The main challenge here addressed is to store excess renewable electricity in the form of hydrogen and CO. By producing syngas, co-electrolysis would enable various storage options like methanation and storage in liquid organic carriers. Alternatively the CO in the syngas can be easily converted to hydrogen via water-gas-shift. Co-electrolysis could therefore become a more efficient way of producing hydrogen from electricity. This topic will contribute to hydrogen carriers, using CO2. The produced syngas, CO plus hydrogen, is again in the scope for multiple ways of conversion, including filtration and utilization of hydrogen for transport and combustion / conversion of CO for stationary applications.
Specifically, Solid Oxide Electrolysis (SOE) co-electrolysis towards liquid fuels offers advantages over an electrolysis plus methanation process, in case where hydrocarbon (H/C) fuels are the desired final products. Moreover, co-electrolysis can be fed with recycled CO2 towards the progressive reduction of GHG emissions, where the produced H2 can be used for the synthesis of light-H/Cs as H2 carriers. The commercialization of co-electrolysis will provide a simpler and cost efficient way for the production of light-fuels compared to the mainstream technologies, whereas it is advantageous that the expected technology development can be based on the on the existing status of Solid Oxide Cells.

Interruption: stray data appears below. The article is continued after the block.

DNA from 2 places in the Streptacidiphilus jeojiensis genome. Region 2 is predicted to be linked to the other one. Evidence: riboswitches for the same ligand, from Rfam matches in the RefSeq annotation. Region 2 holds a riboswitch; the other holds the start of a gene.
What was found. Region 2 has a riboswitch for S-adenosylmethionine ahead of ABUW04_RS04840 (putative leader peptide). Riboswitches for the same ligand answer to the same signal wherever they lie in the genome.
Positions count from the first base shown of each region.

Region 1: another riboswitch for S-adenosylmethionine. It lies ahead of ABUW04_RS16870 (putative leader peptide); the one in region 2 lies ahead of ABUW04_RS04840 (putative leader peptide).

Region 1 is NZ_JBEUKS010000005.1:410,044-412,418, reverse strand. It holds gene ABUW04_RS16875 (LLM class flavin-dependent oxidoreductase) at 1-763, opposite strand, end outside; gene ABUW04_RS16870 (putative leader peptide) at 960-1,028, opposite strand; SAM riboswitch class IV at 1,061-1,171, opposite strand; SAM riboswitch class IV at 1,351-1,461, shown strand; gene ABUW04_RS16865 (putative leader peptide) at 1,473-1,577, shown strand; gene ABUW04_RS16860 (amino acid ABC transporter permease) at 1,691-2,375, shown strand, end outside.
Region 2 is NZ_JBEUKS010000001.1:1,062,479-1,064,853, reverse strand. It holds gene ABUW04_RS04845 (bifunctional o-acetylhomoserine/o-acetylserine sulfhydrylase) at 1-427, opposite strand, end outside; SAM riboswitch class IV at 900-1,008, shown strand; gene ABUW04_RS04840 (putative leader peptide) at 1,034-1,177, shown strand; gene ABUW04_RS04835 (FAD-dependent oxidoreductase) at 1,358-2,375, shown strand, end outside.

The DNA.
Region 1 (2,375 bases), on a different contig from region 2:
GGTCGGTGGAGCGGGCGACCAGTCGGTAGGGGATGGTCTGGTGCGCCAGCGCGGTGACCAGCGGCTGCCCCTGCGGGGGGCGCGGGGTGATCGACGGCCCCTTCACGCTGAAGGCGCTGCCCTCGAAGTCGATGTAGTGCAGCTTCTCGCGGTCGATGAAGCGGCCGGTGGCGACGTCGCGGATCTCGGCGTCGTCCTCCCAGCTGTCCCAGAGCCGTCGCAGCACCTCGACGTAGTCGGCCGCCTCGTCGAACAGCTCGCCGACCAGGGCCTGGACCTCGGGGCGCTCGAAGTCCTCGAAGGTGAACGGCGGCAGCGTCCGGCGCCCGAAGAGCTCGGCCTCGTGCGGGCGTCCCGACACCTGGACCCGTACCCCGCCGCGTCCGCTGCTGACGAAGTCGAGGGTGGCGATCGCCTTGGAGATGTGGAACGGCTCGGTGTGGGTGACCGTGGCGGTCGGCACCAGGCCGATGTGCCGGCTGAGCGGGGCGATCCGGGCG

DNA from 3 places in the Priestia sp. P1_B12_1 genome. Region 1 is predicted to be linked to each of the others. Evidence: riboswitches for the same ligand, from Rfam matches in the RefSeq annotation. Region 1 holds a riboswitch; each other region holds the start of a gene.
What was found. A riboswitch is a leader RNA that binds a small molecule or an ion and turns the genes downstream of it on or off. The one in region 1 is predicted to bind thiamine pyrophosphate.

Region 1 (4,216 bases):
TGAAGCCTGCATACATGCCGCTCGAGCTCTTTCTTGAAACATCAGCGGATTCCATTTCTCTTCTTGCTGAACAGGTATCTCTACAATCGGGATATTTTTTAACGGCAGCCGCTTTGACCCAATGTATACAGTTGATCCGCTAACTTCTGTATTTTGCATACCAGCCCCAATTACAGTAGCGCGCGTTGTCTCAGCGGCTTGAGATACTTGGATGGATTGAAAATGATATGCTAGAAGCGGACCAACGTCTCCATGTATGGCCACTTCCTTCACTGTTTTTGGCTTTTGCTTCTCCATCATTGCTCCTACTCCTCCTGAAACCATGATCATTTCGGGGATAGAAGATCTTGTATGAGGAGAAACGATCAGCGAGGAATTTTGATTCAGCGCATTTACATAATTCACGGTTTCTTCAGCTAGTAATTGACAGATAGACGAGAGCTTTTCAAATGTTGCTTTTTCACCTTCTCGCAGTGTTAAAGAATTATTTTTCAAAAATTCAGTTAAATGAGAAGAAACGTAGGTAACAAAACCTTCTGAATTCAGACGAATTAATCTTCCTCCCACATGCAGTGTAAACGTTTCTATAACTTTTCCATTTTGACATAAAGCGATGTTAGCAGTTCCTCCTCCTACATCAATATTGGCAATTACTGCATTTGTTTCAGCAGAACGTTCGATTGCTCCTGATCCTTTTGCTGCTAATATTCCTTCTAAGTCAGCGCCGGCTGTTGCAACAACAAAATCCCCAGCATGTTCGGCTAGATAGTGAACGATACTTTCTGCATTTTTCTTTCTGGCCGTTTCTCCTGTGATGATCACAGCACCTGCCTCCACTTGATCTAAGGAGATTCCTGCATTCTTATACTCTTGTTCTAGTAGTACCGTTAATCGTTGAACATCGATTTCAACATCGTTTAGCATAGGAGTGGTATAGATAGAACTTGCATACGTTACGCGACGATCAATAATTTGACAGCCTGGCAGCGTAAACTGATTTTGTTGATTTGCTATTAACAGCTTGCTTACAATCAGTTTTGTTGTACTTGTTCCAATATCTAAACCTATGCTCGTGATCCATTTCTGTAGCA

To commercialize this technology improved component design and system optimisation are required to increase efficiency, as well as a clear understanding of the integration of the technology in the energy system.
Solid Oxide Electrolysis Cells (SOEC) promise high efficient conversion of renewable electricity into hydrogen and, via hydrogen, into other products. The current state-of-the-art makes use of materials and designs developed for solid oxide fuel cells and improvements in efficiency can be achieved by optimising these materials and designs for SOEC.
The topic therefore asks for: